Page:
Choosing an air compressor involves numerous decisions, one of which is determining the type of air compressor that would work best for your facility and application. Air compressors can pressurize air in several ways. Two of the most common methods of pressurizing are screw compressors and reciprocating compressors.

When choosing a compressor, it is important to examine the advantages and disadvantages of each type. You can determine which characteristics will work best for your application by evaluating capacity requirements, uptime requirements, maintenance resources and budget. While each type of compressor delivers compressed air to your facility, they achieve this in vastly different ways, with vastly different considerations to make.

In this piece, we will look at the difference between a screw compressor vs. reciprocating compressor and examine the pros and cons of each.



What Is the Difference Between Rotary Compressor and Reciprocating Compressor Equipment?

Rotary compressors — also called screw compressors — incorporate two helical screws that rotate near one another, compressing air as the volume in each air channel decreases. Rotary compressors use oil to keep the screws lubricated while controlling their temperature. These types of compressors are capable of operation at 100% duty cycle.

Reciprocating compressors — also called piston compressors — use the linear, back-and-forth movement of pistons within chambers to draw in, compress and expel pressurized air. These types of compressors may involve single-stage or two-stage compression, and they have an optimal duty cycle of 50%.

Pros and Cons of Rotary and Reciprocating Compressors

There are many pros and cons of rotary and reciprocating compressors to consider. These include:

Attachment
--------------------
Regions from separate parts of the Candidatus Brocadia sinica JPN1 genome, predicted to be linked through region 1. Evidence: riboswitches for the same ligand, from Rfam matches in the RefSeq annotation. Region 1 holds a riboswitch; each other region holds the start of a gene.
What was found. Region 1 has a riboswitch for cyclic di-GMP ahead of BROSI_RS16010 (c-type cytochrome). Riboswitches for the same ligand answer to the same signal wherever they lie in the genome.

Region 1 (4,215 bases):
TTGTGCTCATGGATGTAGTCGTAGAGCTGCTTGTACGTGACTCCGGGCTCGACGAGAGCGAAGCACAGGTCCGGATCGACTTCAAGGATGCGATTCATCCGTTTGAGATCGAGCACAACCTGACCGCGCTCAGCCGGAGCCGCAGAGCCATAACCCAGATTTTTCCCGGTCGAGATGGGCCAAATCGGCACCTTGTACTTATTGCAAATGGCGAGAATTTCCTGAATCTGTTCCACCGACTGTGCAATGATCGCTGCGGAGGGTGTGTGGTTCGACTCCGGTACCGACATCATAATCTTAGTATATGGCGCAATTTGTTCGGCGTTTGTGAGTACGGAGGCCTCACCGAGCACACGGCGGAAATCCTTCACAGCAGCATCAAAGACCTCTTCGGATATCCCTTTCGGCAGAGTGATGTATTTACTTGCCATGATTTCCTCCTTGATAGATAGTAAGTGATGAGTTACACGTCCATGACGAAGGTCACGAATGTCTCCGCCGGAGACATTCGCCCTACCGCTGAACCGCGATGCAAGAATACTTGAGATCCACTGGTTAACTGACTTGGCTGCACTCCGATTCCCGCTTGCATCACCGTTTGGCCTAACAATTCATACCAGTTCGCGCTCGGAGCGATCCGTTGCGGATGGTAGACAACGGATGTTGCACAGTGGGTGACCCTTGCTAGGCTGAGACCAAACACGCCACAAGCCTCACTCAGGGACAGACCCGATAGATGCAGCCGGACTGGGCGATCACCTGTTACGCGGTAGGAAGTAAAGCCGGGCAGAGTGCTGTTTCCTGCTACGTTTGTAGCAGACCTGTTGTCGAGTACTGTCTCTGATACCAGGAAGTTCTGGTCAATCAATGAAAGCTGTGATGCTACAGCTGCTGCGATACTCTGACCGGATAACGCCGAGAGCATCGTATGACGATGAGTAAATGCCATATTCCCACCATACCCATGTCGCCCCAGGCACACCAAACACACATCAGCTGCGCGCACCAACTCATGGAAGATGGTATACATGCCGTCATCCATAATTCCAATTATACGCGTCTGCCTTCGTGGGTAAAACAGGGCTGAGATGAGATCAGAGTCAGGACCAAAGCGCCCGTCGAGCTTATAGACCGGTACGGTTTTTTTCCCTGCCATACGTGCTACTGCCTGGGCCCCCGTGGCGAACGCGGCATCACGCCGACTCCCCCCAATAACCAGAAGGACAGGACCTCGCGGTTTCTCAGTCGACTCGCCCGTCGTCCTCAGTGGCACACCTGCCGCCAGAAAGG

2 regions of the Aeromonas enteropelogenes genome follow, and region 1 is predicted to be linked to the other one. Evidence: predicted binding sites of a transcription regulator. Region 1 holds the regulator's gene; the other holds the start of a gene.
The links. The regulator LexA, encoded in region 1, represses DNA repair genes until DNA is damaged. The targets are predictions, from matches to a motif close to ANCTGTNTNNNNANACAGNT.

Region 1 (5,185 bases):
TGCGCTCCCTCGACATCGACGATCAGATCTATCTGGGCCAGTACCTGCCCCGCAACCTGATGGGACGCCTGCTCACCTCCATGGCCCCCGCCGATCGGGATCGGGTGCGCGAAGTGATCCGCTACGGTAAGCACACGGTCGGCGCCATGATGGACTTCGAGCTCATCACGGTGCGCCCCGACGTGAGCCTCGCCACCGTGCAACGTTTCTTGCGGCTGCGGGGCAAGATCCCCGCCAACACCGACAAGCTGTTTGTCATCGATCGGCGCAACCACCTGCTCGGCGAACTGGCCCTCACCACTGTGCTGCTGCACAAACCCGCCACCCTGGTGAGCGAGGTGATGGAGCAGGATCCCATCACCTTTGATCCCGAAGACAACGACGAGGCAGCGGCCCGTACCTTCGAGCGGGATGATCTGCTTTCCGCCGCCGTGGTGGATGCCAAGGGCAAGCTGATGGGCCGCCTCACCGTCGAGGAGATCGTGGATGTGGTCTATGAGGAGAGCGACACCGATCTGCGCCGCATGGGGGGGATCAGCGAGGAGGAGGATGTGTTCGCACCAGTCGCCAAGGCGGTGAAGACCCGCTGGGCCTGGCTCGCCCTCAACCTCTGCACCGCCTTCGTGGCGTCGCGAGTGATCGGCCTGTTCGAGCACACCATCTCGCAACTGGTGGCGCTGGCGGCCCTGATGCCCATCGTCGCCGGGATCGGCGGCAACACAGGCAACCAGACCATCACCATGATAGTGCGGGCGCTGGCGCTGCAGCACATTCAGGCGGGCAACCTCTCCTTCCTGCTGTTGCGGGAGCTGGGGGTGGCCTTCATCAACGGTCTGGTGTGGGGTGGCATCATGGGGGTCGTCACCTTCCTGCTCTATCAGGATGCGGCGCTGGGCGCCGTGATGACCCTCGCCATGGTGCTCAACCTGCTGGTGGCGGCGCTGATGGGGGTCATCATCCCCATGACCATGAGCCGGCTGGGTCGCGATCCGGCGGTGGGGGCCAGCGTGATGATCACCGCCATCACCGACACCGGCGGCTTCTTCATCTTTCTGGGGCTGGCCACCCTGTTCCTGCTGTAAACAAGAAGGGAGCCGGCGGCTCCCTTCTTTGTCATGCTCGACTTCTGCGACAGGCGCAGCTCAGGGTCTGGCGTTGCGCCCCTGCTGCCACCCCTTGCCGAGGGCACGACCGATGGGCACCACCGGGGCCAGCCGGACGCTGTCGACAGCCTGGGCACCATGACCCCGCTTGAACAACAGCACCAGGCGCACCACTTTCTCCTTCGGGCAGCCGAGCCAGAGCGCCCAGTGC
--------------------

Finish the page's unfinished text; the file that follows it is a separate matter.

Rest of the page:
Rotary Compressors

In this section, we will explore the pros and cons of rotary screw compressors.


  • Capable of “always-on,” constant operation at a 100% duty cycle
  • Maintain excellent cooling capabilities because of the incorporation of oil into the rotary screw mechanism
  • Do not require extra cooling time between operating cycles
  • Offer the quietest operation among air compressor types
  • Offer maximum uptime due to lack of cooling time and reduced maintenance requirements
  • Longer expected equipment life


  • Application sizing – if unit is oversized, could run the risk of not producing enough heat to remove water from the oil.
  • Maintenance costs tend to be a bit higher

Reciprocating Compressors

Here, we will examine the pros and cons of reciprocating piston compressors.


  • Feature a simple design
  • Offer high discharge pressure
  • Initial costs are lower, though these compressors require more maintenance and downtime over the life of the equipment


  • Louder operation due to the nature of the reciprocating design
  • Optimal duty cycles range from 30% to 50%
  • Require downtime for cooling due to heat generated by friction between the pistons and chamber walls
  • Cannot run around the clock, requiring downtime for cooling
  • Expected life is very dependent of duty cycle.

Make the Choice That’s Right for You

With this examination of the pros and cons of rotary compressors and reciprocating compressors, you now have the basic information you need to decide which is the right compressor for you. Important considerations to keep in mind are downtime tolerance, air compressor maintenance budget, efficiency and duty cycle requirements, pressure and capacity requirements, and more.

At Kaishan USA, we offer a wealth of expertise in the air compressor field. We are on hand to answer any additional questions you may have about the different types of compressors and how to choose the right one for you. To learn more, get in touch with one of our helpful representatives today.

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